During a recent exclusive interview with Yahoo! Singapore, Foreign Affairs and Law Minister K Shanmugam shares his thoughts on the upcoming amendment to the mandatory death penalty law. In the second part of the series based on that interview, Shanmugam explained the reasons behind the review on an issue that is being closely monitored by human rights activists both at home and the world over.
[Click here to read the first part.]
It’s been a long time coming, but change is underway.
In what is expected to be a landmark legislation later this month, the Singapore government is expected to abolish the mandatory death penalty (MDP) for certain homicides and drug offences. This, nearly 40 years after the law was first introduced for murder, kidnapping, drug trafficking and firearms offences.
But as Foreign Affairs and Law Minister K Shanmugam told Yahoo! Singapore in an exclusive interview recently, the proposed changes were the result of the government’s continuous review of laws and not from activist campaigning.
“This is something we do continuously. We monitor to see firstly, is it necessary, because it’s a serious penalty. Secondly, is it effective? And, thirdly, are there tweaks or changes that need to be done to this system?” he said. “Any responsible government will do this — which is what we’re doing.”
The abolition of the MDP, which was first proposed in Parliament in July and will be expected to be passed when Parliament sits again on 12 November, comes with certain conditions.
For murder, lawyers must first prove that their clients had no intention to kill. For drug trafficking, the defence must be able to prove that those charged were only transporting, sending or delivering drugs, have helped the Central Narcotics Bureau substantively or are mentally disabled.
Most importantly though, judges will now have greater discretion in meting out the death penalty.
In the case of homicides, Shanmugam explained the purpose of the MDP in those scenarios was to reduce and deter them. In that light, he noted then that there were 16 recorded ones last year, translating to a rate of 0.3 for every 100,000 people.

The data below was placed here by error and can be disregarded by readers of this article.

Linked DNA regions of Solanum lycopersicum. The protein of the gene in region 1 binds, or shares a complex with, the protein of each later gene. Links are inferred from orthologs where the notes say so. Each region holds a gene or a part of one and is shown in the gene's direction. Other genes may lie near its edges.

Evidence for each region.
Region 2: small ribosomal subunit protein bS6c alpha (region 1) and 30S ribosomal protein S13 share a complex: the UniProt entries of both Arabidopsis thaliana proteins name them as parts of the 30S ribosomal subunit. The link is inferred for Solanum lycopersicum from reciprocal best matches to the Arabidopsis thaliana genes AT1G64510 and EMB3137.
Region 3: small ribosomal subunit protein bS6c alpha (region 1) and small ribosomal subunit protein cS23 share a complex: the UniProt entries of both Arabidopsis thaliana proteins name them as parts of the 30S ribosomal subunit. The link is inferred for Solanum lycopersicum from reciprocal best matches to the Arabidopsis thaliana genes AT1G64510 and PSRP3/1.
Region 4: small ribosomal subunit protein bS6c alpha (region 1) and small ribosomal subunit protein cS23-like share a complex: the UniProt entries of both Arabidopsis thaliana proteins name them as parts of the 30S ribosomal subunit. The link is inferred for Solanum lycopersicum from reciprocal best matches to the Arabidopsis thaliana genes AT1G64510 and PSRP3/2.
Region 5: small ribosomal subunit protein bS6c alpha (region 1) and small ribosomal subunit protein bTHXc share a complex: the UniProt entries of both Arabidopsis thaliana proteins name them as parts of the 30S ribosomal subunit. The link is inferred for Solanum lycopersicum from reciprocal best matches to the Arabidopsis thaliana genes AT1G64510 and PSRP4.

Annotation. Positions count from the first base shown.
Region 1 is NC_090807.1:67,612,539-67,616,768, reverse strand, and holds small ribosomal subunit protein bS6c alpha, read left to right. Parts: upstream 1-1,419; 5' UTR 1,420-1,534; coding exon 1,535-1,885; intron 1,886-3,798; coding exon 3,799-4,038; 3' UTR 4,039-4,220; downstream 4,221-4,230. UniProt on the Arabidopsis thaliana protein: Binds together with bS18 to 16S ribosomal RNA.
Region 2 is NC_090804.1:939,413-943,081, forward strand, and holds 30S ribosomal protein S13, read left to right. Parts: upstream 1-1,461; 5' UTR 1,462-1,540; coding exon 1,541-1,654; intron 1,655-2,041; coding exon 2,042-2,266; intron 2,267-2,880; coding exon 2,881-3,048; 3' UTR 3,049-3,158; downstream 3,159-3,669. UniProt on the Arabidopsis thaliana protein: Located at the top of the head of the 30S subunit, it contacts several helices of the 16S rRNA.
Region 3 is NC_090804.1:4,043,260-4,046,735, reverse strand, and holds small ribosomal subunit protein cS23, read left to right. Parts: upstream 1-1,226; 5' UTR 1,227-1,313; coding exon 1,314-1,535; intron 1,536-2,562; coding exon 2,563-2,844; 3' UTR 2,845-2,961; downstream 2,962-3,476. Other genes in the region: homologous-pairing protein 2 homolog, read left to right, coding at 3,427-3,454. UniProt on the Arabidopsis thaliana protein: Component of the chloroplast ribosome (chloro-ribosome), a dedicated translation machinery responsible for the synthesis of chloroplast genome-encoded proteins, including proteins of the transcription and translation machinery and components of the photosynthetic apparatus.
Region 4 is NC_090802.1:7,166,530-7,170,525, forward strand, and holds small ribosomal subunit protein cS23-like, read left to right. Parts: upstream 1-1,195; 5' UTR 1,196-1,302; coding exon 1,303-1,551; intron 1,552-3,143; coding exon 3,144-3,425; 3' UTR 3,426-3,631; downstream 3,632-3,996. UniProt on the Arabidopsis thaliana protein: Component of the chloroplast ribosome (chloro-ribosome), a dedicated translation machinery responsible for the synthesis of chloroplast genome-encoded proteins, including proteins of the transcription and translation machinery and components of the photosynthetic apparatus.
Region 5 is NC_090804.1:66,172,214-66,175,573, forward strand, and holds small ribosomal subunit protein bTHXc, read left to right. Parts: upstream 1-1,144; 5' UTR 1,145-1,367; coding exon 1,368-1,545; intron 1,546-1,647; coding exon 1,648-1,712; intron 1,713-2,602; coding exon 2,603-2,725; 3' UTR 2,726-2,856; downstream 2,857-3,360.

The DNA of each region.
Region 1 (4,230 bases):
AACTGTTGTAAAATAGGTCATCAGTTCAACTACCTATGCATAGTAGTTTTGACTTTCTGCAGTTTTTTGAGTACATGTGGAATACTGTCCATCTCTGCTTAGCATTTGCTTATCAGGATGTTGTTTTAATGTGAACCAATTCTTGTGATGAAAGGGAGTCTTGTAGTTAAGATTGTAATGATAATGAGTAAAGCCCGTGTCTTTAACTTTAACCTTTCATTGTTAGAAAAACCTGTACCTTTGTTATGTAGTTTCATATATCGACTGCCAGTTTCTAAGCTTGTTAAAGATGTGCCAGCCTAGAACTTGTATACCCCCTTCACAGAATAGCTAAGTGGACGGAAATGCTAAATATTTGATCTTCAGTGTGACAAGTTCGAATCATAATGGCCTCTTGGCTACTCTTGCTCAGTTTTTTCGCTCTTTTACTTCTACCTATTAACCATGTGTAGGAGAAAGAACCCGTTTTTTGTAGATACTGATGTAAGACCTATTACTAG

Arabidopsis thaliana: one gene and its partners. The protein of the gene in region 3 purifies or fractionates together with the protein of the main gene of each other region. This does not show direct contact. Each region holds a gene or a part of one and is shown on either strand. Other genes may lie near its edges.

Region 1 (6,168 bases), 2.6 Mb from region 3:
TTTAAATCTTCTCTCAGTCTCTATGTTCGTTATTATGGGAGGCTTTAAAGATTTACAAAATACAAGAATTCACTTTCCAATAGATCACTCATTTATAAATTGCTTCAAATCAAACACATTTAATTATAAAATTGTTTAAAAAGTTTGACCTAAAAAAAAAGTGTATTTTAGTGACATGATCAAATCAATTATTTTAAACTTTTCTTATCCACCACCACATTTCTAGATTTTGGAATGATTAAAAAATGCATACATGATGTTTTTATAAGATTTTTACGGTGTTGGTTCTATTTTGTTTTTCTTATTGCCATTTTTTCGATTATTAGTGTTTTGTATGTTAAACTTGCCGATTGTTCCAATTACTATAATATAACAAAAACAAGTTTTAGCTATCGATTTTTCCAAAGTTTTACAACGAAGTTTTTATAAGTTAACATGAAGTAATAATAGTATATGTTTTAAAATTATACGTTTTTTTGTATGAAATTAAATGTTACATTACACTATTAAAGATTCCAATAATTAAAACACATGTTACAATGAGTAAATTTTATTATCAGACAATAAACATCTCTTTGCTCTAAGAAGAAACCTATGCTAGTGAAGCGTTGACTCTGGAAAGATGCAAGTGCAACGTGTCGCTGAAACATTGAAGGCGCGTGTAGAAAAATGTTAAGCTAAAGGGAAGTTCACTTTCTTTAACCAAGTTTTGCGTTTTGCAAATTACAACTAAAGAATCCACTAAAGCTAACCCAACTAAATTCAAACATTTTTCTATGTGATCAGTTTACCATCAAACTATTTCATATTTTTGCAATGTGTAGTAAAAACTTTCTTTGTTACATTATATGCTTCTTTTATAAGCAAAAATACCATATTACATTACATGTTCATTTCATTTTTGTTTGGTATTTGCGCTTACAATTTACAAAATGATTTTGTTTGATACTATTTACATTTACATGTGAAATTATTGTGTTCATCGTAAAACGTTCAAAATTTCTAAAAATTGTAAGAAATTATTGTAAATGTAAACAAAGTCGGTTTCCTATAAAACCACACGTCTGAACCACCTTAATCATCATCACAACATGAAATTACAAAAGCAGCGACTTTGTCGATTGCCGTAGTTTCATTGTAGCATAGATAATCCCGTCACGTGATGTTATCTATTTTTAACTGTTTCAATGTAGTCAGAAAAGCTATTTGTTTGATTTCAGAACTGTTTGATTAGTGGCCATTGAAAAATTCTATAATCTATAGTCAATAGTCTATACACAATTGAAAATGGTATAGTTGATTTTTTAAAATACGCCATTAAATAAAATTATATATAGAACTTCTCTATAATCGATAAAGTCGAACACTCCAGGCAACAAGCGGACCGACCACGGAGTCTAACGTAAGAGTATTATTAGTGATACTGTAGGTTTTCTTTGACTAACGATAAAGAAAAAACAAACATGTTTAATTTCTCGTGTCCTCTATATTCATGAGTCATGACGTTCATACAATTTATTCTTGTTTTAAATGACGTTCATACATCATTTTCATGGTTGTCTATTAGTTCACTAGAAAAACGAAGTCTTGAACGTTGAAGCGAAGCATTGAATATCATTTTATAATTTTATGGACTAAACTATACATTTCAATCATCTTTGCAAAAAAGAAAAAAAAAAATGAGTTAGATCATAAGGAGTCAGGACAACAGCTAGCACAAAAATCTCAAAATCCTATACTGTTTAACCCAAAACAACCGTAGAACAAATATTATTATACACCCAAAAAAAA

“Given that, we can ask, do we really need the mandatory death penalty for all homicides? So we keep it for the most serious intentional murder, but for the other kinds of homicide we say look, we can give discretion to the judges,” the 53-year-old former top lawyer pointed out.
On drug cases
For drug cases, judges too will have the ability to hand down life imprisonments instead of the death penalty, especially for cases involving a reduced level of mental faculty.
While the new legislation will give more discretion to the courts, Shanmugam pointed out that it is made clear at immigrations, whether through land or air, that Singapore’s strict drug laws are still intact.
He explained that nearly all drug offences are committed by people who have made careful calculations to do so.
“In the first place, if there is mental incapacity, you’re not even guilty because that’s a defence,” he said.
“We’re not talking about people who didn’t know what they were doing; we’re not talking about insane people; we’re not talking about people with mental incapacity. We’re talking about people with lesser IQ, or a level of diminished responsibility — that’s the technical term.
“They hide the drugs, they smuggle the drugs because they know it is illegal. They know what they are doing is wrong, so let’s be clear about that… but if there is diminished responsibility, that should be taken into account,” he said.
When the landmark legislation is passed later this month, at stake will be the lives of 34 prisoners on death row, among them the likes of 24-year-old Malaysian Yong Vui Kong and Singaporean Pathip Selvan Sugumara, who was convicted of killing his girlfriend in 2009.
“If we catch them and have evidence, we will charge them in court, and that has been done. But often they stay outside Singapore, and the few who come in or who we catch sometimes, there isn’t enough evidence to charge them in court, because the drugs are not found on them and we have to rely on someone else giving evidence. If I know you are a drug kingpin but I have nothing on you, what do I do? That’s where we detain them for maximum periods. If there is a different, better approach, tell us.”
The 14.99g rule
“The Attorney-General has the leeway to decide to charge people who carry amounts that just exceed 15g with a token figure of “14.99g” instead — a move that decides whether or not a person will face the death sentence, or 20 years of prison instead.”
“We are now giving this additional discretion (of life sentence) to judges, but the prosecution will continue to have that discretion. In a fair number of cases AG will look at the particular facts and say, okay, look — this is just above 15 grammes, or if there are peculiar reasons why for this person, discretion ought to be exercised, AG exercises it. A lot of people don’t realise this, but in a significant number of cases this discretion has been exercised and a charge for 14.99 grammes has been brought in court. The AG only proceeds on cases where he feels the death penalty really is merited — on the facts.”
Click here to read the first part of this series, where Minister Shanmugam shares his views on the Internal Security Act.